Implications of Partition on Protohistoric Investigations in the Ghaggar-Ganga Basins
The purpose of this paper is to evaluate the protohistoric archaeological activities in the Ghaggar-Ganga basins in the post-independence era in terms of the legacy of partition and the scientific imperatives of the discipline. This further intends to assess the relative influence of the communal hang-ups of partition and of our constitutional obligations to archaeological pursuits, especially1 official investigations.
Amateur archaeological activities in our country enjoy a fairly long history, while the history of official archaeology begins with the establishment of the Archaeological Survey of India in 1861 under the leadership of General A. Cunningham. It was about 90 years before India attained independence in 1947. During this long span it passed through several hands and stages and finally fell into the hands of Mortimer Wheeler in 1944 as per the recommendation of a review committee headed by Leonardo Wholley and he worked as the Director General of the Archaeological Survey of India till 1948. This was a crucial period of history, for, on the one hand, the entire world was still in the grip of the Second World War and, on the other, our country itself was passing through a tortuous phase of transfer of power amidst fratricidal bloodshed. The Survey had already experienced a general retrenchment of the staff, abolition of the excavation branch and partial suspension of publications under the impact of world recession in 1932.2 The general state of archaeological sciences of the time was summarized by Ghosh:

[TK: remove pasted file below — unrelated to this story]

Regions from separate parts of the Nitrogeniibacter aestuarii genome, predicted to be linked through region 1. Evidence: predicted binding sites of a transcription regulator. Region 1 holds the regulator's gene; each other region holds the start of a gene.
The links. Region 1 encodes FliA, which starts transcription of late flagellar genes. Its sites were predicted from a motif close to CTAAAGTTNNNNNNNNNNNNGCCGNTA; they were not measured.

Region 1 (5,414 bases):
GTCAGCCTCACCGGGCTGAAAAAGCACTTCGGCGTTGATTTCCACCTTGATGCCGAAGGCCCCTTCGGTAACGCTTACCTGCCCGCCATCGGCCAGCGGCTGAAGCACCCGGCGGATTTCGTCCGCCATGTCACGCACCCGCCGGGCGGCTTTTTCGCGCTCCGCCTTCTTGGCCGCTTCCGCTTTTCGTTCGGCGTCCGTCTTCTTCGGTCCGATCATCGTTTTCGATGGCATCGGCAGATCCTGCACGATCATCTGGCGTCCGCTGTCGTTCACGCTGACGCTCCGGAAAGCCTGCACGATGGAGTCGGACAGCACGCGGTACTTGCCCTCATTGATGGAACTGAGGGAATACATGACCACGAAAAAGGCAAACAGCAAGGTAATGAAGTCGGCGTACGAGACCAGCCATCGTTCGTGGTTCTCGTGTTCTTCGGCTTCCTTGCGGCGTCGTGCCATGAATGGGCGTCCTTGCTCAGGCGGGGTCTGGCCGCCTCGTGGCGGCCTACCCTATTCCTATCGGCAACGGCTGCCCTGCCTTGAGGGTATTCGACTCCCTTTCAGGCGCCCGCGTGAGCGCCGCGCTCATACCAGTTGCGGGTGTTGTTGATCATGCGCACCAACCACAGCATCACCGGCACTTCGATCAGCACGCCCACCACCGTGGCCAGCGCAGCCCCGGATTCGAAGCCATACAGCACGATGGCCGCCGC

About the nature of excavation there was no general tendency to dig deep to the natural soil, the attention being dominated by the structural remains in the upper layers. The personnel were well intentioned but
* Reader in History, Swami Shradhanand College, University of Delhi, Delhi.
Social Scientist, Vol. 28, Nos. 1 - 2, Jan. - Feb. 2000